Inflation expectations dump(ed)

Here’s an important data point I missed last week amid the market madness. From the Melbourne Institute:

The median expected inflation rate, reported in the Melbourne Institute Survey of Consumer Inflationary Expectations, decreased to 2.7 per cent in August from 3.4 per cent in July.

According to Dr. Michael Chua, a Research Fellow at the Melbourne Institute, “Consumers have lowered their inflationary expectations this month. This may be a reaction to the waves of negative news − there was news about “plummeting” share markets following the United States credit rating downgrade, news about contracting retail sales, and news about the RBA lowering their GDP growth forecast for 2011.”

Here is a chart of long term expectations:

That’s certainly a trend break and is another blow to any expectation of an expanding wage/price blow out. Another data point indicating rates have peaked, for now at least.

We might also observe that if the measure of inflation expectations is some kind of proxy for consumers expectations of growth then optimism has just taken a blow, as you’d expect. It will be very interesting to see the actual effects of consumption.

P.S. The other thing you might ask is, after 2000, what on earth was Ian Macfarlane doing?

Houses and Holes
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Comments

  1. You mean why wasnt Macfarlane raising rates in the midst of such rampant inflation?

    If they actually factored in house prices properly to the CPI – then the quesrtion has to be asked why rates have been so low throughout 2000’s when house price inflation was rampant.

    Glenn Stevens keeping rates at emergency levels despite property prices booming again in 2009 is another example of how the RBA are the most useless and evil public servants to ever grace the earth (throw in the fact that the RBA staff have been found to invest in property more then any other employee group – more than RE agents even) and you have yourself a key aspect of the Scam of the Century..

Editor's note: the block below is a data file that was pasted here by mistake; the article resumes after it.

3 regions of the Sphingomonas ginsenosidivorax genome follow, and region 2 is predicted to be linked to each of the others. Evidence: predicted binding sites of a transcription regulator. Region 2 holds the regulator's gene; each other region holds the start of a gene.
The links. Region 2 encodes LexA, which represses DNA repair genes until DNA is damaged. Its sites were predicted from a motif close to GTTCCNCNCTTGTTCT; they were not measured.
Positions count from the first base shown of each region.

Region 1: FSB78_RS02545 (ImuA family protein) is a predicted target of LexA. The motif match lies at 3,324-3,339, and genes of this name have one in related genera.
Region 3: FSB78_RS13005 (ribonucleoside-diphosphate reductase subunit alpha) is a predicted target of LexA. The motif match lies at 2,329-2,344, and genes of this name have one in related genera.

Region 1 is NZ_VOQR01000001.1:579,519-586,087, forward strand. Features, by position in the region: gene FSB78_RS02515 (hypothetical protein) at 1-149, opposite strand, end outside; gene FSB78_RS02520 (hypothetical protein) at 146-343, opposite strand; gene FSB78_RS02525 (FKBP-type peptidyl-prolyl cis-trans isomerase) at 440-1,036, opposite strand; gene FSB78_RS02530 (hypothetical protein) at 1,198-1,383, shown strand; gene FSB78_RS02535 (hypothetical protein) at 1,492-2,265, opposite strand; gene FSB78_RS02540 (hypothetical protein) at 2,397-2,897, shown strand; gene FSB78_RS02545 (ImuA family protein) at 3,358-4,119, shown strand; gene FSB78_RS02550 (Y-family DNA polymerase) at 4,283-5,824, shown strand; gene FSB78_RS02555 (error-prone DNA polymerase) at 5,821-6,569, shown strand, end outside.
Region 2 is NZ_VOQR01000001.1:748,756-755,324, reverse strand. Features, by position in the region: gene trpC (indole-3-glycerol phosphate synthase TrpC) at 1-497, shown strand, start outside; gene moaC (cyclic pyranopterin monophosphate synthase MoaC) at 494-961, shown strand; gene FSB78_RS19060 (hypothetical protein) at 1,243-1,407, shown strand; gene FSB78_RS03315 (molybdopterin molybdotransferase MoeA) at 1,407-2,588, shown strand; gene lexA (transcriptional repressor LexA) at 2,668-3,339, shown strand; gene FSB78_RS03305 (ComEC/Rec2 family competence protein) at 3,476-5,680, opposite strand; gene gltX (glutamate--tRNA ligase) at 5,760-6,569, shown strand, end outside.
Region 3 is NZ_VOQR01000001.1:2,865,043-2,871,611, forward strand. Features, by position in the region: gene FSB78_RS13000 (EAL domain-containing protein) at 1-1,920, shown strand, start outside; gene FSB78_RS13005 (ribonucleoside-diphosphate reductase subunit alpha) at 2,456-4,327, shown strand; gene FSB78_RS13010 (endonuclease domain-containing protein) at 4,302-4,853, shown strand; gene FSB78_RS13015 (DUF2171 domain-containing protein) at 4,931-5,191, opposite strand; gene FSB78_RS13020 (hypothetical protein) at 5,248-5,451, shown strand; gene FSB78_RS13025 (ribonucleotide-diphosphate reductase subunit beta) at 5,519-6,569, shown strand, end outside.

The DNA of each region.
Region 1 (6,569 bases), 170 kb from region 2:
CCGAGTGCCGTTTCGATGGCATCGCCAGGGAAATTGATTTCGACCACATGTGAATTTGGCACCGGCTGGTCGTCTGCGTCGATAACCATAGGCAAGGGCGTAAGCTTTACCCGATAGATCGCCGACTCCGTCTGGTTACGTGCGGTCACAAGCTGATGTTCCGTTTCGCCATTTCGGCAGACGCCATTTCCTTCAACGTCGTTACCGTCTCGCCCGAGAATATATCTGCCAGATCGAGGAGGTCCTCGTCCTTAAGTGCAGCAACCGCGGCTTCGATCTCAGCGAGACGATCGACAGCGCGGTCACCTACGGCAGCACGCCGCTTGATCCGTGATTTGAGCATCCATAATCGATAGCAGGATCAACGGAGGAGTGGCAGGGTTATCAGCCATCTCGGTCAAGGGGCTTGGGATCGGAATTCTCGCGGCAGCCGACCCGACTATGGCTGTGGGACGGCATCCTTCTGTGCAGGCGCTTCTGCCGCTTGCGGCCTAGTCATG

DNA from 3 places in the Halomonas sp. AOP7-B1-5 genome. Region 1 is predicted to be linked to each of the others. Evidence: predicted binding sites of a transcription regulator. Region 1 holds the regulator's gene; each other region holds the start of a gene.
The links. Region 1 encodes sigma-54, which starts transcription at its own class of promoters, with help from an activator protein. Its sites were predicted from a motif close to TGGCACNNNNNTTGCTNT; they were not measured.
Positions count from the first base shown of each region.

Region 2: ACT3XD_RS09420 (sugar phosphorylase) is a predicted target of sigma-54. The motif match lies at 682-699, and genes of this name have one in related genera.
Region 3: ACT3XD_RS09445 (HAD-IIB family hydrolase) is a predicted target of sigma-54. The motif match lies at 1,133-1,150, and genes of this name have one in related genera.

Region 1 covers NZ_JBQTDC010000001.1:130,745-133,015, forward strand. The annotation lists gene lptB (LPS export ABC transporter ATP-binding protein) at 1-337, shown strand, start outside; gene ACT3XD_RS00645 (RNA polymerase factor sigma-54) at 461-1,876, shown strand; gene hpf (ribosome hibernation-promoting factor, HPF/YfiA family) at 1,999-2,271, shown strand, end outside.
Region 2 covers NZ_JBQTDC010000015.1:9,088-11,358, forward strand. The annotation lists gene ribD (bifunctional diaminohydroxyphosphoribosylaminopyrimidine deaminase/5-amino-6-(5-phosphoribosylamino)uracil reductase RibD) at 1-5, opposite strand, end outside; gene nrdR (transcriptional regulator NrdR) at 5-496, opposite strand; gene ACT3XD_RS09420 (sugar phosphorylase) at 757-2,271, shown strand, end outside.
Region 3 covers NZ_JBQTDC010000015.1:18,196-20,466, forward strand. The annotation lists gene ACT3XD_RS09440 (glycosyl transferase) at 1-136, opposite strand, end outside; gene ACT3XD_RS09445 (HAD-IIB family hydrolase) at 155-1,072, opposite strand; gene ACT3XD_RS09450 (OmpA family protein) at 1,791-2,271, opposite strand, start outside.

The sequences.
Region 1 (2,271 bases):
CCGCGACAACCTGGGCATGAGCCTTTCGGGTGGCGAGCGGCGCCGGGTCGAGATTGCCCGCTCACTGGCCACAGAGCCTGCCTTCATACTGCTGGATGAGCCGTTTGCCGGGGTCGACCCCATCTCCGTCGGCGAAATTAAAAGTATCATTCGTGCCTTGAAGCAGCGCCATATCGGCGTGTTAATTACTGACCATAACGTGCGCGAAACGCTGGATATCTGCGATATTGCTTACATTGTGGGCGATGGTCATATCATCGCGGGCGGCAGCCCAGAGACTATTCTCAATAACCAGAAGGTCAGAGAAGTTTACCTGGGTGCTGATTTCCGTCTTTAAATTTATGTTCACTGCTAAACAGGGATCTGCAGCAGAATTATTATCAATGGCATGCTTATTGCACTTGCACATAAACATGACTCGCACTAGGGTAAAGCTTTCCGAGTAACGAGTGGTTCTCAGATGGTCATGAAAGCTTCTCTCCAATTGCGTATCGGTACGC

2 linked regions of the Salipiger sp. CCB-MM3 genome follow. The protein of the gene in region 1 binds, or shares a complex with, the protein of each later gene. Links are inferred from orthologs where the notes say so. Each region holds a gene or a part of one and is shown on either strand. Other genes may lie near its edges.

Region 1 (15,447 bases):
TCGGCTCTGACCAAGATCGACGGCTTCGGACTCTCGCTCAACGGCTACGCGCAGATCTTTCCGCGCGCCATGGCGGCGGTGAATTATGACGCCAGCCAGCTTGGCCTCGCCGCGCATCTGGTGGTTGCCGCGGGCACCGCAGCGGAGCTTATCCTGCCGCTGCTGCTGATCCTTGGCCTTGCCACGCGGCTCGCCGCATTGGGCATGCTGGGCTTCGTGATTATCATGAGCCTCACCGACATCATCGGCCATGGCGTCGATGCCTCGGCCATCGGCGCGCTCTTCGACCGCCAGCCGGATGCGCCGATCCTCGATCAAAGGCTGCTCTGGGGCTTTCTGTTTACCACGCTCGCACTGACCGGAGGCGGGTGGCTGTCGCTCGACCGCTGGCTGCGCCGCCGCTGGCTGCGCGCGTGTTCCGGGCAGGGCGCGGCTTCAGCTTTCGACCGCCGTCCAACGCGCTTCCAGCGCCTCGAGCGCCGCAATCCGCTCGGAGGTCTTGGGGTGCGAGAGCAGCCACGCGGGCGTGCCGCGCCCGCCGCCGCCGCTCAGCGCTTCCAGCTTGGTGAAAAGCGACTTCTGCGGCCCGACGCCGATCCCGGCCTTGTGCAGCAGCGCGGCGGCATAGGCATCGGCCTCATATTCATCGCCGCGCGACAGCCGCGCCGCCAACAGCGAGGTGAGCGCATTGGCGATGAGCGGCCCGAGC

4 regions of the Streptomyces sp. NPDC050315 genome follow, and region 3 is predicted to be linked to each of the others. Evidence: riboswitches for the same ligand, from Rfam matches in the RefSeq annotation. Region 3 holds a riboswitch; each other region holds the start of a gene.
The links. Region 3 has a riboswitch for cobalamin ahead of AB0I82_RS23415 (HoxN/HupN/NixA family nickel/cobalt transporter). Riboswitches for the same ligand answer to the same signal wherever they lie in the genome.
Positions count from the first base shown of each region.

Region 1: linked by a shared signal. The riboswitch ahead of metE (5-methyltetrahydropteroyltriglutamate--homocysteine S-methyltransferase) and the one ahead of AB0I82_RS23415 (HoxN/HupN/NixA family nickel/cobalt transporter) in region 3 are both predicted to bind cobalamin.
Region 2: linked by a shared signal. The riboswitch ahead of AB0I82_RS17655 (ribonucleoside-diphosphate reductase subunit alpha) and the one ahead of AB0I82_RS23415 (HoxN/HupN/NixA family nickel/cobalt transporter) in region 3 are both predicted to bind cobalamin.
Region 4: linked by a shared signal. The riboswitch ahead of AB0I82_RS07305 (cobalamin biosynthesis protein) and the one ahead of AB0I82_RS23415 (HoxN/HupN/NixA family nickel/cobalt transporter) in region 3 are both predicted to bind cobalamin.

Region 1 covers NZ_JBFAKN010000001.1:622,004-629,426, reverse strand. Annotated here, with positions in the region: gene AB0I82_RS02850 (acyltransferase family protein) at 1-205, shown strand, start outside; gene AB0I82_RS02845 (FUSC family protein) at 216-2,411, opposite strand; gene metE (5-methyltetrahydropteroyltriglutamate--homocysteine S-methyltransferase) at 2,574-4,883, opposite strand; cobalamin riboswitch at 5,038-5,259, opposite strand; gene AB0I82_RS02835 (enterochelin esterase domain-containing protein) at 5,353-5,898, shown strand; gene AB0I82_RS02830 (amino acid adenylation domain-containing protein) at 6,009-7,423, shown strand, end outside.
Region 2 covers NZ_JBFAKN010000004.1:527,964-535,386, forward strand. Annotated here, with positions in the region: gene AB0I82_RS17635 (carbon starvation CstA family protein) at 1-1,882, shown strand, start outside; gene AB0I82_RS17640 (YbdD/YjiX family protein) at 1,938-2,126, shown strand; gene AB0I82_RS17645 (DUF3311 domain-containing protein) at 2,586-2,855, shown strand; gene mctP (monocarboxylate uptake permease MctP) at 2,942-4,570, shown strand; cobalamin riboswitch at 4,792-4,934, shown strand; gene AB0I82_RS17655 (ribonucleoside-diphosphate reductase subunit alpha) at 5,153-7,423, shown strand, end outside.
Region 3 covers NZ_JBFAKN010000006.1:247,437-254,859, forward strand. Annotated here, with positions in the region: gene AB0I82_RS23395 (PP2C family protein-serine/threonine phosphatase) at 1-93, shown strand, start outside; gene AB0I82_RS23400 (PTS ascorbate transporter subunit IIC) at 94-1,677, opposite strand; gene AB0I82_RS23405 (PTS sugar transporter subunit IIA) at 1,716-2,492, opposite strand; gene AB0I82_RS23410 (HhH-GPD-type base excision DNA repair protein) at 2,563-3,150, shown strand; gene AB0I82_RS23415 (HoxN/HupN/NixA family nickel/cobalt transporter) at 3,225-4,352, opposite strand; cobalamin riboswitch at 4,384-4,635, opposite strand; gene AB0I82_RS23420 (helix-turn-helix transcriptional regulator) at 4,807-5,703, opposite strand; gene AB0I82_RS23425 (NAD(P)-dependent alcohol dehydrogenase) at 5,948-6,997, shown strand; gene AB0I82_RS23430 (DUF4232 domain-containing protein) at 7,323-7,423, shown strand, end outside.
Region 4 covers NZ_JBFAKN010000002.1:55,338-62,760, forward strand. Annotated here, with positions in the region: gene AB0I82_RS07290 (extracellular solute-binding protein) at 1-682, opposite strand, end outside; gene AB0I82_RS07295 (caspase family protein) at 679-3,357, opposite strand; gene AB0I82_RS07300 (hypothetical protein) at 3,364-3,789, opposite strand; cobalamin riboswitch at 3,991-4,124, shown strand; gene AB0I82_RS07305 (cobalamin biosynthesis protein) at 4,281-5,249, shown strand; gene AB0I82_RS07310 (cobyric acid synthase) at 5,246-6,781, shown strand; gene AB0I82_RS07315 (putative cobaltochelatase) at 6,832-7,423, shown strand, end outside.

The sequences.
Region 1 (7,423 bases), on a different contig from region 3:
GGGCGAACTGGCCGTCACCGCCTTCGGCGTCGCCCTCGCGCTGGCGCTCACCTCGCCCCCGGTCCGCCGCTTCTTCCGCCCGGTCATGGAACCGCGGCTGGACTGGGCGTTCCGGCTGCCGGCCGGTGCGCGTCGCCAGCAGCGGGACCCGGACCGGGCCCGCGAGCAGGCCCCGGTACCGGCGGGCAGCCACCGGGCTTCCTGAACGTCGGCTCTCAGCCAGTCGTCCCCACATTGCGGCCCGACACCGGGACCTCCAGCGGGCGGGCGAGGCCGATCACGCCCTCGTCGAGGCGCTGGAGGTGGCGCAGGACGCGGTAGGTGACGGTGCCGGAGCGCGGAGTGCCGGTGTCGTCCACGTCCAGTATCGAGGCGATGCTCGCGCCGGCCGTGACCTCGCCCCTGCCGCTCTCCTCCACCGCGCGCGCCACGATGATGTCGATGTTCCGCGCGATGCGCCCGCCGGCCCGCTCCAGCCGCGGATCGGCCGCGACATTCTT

• To repent for his sins, Glenn Stevens also went on national Bogan breakfast show and told people that housing may not be the path to riches.
      .
      We are too dumb by half to listen.

      • When did he do this Mav?

        Was it after house prices had climbed 150% in 10 years and private debt levels at all time highs?

        Talk about a$$ covering!?!?!

        Why doesnt he talk about it in his cryptic speeches that MB readers fawn over?

        Its the number 1 facing the RBA yet they barely mention our private debt levels and the relationship between credit growth and house prices!

        • Come on!! if Glenny/RBA board are more explicit, our big 4 bank would mysteriously (not for MB readers) develop “liquidity” problems that would make Lehman’s problem and recent Societe Generale issue look like a tea party.
          .
          It isn’t the job of the RBA to send the price signal that the situation for the banks is no longer tenable, that is the job of the market – share and bond market. But the bond market and the share market (and rating agencies) are dysfunctional and keep backing up our banks, relying on an implicit guarantee from the government.

        • RBA’s current monetary policy is set to ensure HnH’s invention – disleveraging – become true.
          .
          RBA has basically dipped our banks and the mega mortgage mugs in liquid oxygen – the liquid won’t let them live and the oxygen won’t let them die.

  2. Bubbles MacFarlane was J.Howards accomplice and bagman.

    Howard was all the way with G. Bush in the “ownership society” bollox. An extension of Howards idol pigiron Bob’s era of all the way with LBJ.